APU rebates, Leslie train horns for East Tennessee’s Sams Trucking
Check out my story in the September Overdrive magazine on various financial incentives — rebates, grants, various low-interest loan programs — state governments are making available to owner-operators and carriers to encourage the purchase of idle-reduction technologies like APUs, cab heaters and the like, and you’ll find in the lead this pic of the new Thermo King TriPac unit on Billy Sams’ 2001 custom Peterbilt 379. I got the opportunity when I met Sams in Gordonsville, Tenn., to take a good number of pics of the rig — with its Leslie train horns, full WTI fenders and imacculate interior with wood flooring. (See them in the attached gallery.)
Sams and his wife, Nancy, who handles the company office in New Tazewell, Tenn., were able to take advantage of Tennessee’s “Idle Smart” program to reduce the ultimate price of four TriPac units by around $4,000 apiece. Tennessee’s program awards rebates of up to 50 percent of the price of APUs to individual owner-operators and small fleets based in the state. Billy Sams looks at the TriPac on his rig as a luxury in earlier days virtually unknown to the trucking world excepting the few early-adopting operators who outfitted their rigs with early generators and auxiliary HVAC systems prior to packaged APUs.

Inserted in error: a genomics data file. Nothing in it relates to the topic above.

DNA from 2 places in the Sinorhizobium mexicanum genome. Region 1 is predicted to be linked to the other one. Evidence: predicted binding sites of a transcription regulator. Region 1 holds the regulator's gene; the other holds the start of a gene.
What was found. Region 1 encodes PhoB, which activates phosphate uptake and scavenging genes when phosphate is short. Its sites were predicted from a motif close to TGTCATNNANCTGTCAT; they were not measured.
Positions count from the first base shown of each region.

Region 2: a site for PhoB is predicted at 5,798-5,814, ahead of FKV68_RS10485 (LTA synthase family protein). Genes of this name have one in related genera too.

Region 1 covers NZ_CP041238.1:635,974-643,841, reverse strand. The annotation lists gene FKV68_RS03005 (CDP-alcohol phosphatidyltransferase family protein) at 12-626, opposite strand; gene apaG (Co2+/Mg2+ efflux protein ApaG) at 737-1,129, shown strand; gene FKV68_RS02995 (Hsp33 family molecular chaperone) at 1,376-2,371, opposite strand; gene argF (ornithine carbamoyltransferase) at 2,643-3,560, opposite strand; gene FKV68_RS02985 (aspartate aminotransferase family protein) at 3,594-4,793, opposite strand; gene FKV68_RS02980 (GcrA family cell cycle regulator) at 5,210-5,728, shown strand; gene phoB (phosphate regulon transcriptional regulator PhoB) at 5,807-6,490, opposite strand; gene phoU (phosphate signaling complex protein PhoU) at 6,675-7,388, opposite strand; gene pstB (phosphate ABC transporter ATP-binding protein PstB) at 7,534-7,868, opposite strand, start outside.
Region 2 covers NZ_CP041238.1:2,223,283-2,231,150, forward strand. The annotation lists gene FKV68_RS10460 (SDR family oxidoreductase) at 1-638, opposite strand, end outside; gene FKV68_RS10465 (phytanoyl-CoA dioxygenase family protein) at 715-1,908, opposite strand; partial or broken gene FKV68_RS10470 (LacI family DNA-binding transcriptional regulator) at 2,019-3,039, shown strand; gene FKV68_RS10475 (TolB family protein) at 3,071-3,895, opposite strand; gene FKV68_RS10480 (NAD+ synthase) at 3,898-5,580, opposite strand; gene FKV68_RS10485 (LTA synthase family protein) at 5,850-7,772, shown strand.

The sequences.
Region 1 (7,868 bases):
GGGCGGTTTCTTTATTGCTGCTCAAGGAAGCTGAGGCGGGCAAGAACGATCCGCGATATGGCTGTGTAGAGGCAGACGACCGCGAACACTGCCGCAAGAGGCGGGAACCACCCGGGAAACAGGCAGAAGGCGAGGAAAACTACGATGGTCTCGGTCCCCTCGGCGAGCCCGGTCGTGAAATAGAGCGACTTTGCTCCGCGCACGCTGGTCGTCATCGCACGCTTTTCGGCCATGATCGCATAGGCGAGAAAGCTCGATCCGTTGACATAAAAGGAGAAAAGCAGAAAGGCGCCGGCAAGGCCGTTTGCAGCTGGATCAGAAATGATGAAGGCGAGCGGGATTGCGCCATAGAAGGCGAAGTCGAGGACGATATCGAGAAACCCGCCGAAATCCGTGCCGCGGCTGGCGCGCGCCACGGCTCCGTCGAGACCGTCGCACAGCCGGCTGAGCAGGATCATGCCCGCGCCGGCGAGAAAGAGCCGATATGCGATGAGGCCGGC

In any case, check out the listings of state programs along with the story, and take note of news that has come out since I wrote that story about the Owner-Operator Independent Drivers Association’s APU grant program, funding by $1 million from the EPA for outfitting a couple hundred trucks based in EPA regions 6 and 7 (including the states of Arkansas, Louisiana, New Mexico, Oklahoma, Texas, Iowa, Kansas, Missouri, Nebraska and a total 75 tribal nations) with emissions-reducing, fuel-saving auxiliary power units. They began taking applications yesterday, Sept. 7.
Billy Sams and his rig, incidentally, were featured on one of the trading cards CAT Scales gives out at their locations. He describes the truck as his “last rig,” and he’s driven every one of its million-plus miles safely, he says.